Hamilton 100 proposes new sports complexes and big upgrades in bid for 2030 Commonwealth Games

Hamilton 100 wants to build new sports complexes, upgrade existing ones, and create affordable housing to get the 2030 Commonwealth Games. Its proposal goes before city council's general issues committee this week.

Hamilton hosted the first version of the games in 1930

Hamilton100 is proposing to build sport complexes and upgrade facilities in a 2030 Commonwealth games pitch. Pictured above are the 2014 closing ceremonies in Scotland. (Ian Walton/Getty Images)

The community group hoping to bring the 2030 Commonwealth Games to Hamilton is proposing the construction of three new multi-sport complexes, affordable housing, and upgrades to facilities across the city as part of its pitch to get the games.

The proposal by Hamilton 100, a group advocating for the city to play host, will go before city council's general issues committee on Wednesday. The document outlines its vision, the potential impact of the games, and includes details on venues and stakeholder interest. 

The document does not include any dollar figures. The 2030 games are an important anniversary, as Hamilton hosted the first version of the games in 1930,

The city gave a go-ahead to Hamilton 100 to come up with a vision, but hasn't committed to pursuit of the games. But deadlines are approaching for the city to decide if it is on board. 

Each Canadian city interested in hosting the games will have to submit Part 1 of their plans, which includes vision and a financial plan, to Commonwealth Games Canada by Nov. 22. 

And the costs to hold the games varies — Glasgow, Scotland spent around $300 million Canadian dollars when it hosted in 2014. Preliminary estimates for the 2018 Commonwealth Games in Australia indicate a price tag of over $1.8 billion.

The cost to hold the 2022 games in Birmingham, England is expected to hit about $1.5 billion.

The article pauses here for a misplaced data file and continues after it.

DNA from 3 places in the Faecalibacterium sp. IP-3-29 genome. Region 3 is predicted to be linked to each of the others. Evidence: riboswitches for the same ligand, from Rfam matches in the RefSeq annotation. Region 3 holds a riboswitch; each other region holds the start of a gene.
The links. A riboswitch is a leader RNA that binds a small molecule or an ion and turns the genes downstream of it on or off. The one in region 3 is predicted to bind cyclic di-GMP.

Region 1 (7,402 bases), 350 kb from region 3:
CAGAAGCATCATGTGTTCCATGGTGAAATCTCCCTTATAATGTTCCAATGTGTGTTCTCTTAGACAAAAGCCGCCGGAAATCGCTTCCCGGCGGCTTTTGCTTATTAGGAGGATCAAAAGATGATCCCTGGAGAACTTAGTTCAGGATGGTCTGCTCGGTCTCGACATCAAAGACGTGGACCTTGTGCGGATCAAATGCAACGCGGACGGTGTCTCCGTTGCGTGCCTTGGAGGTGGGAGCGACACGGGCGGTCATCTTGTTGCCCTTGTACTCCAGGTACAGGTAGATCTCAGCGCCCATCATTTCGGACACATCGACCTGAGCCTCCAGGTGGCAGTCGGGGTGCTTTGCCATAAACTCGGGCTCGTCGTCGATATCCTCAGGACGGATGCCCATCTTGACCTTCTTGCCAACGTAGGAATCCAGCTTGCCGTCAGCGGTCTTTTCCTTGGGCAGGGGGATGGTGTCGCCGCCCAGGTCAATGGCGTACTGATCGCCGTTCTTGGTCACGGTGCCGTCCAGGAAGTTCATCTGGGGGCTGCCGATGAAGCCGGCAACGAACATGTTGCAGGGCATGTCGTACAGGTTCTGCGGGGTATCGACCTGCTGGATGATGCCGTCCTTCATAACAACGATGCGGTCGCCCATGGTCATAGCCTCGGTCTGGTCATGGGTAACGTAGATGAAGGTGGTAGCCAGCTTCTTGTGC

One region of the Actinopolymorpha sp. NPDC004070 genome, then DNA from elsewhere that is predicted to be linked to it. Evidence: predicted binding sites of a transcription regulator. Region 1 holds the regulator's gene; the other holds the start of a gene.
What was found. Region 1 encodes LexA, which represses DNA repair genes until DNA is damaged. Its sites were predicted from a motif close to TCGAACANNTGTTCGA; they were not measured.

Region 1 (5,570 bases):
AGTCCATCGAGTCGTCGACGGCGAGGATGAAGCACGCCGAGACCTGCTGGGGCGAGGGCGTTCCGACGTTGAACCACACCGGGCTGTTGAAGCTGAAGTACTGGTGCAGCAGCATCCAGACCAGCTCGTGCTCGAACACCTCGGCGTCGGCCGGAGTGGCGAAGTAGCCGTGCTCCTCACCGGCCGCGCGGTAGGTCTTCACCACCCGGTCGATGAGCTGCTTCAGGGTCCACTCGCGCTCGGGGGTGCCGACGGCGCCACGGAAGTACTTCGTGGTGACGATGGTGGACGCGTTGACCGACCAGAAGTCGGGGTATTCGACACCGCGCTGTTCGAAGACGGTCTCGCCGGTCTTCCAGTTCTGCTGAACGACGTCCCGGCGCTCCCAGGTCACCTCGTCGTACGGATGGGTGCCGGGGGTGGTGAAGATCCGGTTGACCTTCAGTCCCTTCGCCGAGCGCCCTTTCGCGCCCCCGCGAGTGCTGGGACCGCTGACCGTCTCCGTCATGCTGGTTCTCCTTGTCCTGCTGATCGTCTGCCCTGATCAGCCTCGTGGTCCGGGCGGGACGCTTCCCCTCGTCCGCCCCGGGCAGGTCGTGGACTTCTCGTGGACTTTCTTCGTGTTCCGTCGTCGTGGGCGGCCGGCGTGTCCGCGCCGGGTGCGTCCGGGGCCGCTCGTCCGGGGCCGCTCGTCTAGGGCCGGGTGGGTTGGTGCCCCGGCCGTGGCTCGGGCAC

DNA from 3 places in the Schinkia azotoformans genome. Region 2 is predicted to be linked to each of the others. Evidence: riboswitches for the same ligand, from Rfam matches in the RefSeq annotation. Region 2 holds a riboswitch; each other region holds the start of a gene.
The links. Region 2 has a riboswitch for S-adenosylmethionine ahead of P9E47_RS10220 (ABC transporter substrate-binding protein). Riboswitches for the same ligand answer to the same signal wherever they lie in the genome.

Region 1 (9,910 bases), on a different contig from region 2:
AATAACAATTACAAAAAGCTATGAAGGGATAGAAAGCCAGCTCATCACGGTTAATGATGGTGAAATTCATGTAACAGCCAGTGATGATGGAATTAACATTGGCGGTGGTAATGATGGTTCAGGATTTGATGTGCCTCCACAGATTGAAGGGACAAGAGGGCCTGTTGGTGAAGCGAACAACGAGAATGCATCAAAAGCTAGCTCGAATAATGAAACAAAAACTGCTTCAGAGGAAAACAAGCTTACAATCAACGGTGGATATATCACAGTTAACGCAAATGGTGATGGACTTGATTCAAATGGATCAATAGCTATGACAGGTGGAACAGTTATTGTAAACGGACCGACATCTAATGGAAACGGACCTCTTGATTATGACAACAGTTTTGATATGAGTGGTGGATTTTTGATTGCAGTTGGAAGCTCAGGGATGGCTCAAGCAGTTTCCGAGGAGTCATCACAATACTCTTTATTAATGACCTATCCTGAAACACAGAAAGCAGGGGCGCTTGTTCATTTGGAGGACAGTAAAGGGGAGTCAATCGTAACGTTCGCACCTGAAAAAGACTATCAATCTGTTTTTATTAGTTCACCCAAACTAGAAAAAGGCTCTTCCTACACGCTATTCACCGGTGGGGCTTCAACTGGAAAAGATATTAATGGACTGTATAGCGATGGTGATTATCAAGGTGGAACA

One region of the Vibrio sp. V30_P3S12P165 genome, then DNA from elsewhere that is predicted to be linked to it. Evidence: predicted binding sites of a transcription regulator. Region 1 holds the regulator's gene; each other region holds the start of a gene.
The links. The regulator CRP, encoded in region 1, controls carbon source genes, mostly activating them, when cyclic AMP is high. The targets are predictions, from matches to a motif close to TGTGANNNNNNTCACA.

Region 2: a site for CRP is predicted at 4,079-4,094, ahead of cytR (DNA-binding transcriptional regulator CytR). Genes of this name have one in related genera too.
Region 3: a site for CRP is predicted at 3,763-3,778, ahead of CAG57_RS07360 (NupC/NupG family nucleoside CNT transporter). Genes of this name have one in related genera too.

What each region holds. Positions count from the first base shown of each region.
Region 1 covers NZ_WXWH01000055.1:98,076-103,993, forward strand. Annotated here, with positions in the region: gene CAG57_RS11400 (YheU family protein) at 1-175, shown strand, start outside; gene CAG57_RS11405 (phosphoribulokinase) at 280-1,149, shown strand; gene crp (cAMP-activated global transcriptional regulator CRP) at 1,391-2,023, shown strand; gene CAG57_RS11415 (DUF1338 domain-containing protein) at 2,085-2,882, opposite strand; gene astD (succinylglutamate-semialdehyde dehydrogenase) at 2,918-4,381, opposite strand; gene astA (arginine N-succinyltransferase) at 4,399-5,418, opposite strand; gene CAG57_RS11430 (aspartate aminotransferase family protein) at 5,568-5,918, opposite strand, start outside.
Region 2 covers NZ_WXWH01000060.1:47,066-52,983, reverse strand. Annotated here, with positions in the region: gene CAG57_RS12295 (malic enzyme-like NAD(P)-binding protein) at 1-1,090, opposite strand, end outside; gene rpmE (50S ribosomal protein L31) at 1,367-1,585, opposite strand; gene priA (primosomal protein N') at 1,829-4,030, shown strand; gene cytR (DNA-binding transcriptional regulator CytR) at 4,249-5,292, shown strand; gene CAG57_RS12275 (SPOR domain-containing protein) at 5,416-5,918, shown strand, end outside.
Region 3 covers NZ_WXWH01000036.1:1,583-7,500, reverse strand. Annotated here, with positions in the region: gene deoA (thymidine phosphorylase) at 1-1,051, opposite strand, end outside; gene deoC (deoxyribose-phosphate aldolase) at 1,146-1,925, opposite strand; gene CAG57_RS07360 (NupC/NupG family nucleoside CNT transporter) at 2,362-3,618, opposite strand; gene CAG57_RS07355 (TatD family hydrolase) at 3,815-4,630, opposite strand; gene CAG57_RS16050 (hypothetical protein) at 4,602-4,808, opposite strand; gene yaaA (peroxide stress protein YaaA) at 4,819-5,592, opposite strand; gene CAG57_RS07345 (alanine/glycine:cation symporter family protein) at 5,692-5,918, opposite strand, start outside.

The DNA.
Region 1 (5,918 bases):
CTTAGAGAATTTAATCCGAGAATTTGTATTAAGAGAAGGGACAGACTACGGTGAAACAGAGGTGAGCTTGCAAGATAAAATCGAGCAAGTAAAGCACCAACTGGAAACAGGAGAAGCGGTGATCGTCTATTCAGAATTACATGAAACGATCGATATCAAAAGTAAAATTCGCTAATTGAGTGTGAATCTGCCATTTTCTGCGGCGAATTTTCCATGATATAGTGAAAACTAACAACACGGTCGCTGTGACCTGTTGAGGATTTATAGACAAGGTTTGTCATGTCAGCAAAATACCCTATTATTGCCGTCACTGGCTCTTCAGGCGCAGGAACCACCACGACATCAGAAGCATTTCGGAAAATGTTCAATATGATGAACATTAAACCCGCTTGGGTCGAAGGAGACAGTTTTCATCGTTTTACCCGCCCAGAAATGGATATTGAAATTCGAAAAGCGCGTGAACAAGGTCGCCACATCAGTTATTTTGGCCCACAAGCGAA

Brian MacPherson, CEO of Commonwealth Games Canada previously told Hamilton city councillors that the total cost can run around $1.5 billion. 

Here's how Hamilton 100 is suggesting the city prepares for the event. 

According to the proposal, the three multi-sport complexes proposed are within the city's 10-year sport development plan and will host badminton, squash, and table tennis during the games. 

The buildings would also range in size, with the biggest being large enough to fit eight basketball courts. 

Around half of the thousands of seats put in for the games would be retractable, allowing the centres to use them for regional competitions afterwards. The centres, each with meeting rooms, a weight room and physio room, would also be designed to offer a mix of courts for sports like basketball, volleyball or badminton. 

The three buildings include: 

  • The smallest building at 63,000 square feet with 960 retractable seats. 
  • A second building at 90,000 square feet with 1,400 retractable seats. 
  • A third centre at 98,000 square feet with 1,800 retractable seats. 

Hamilton 100 said they would "await direction from council" to determine where they would be built. 

FirstOntario — or its new replacement, depending on what city council decides — would host gymnastics. (Dan Taekema/CBC)

But some existing venues, like FirstOntario Place, currently meet the requirements for the Commonwealth Games. With debate happening at city hall on whether to build a replacement arena, the group says that option would work too.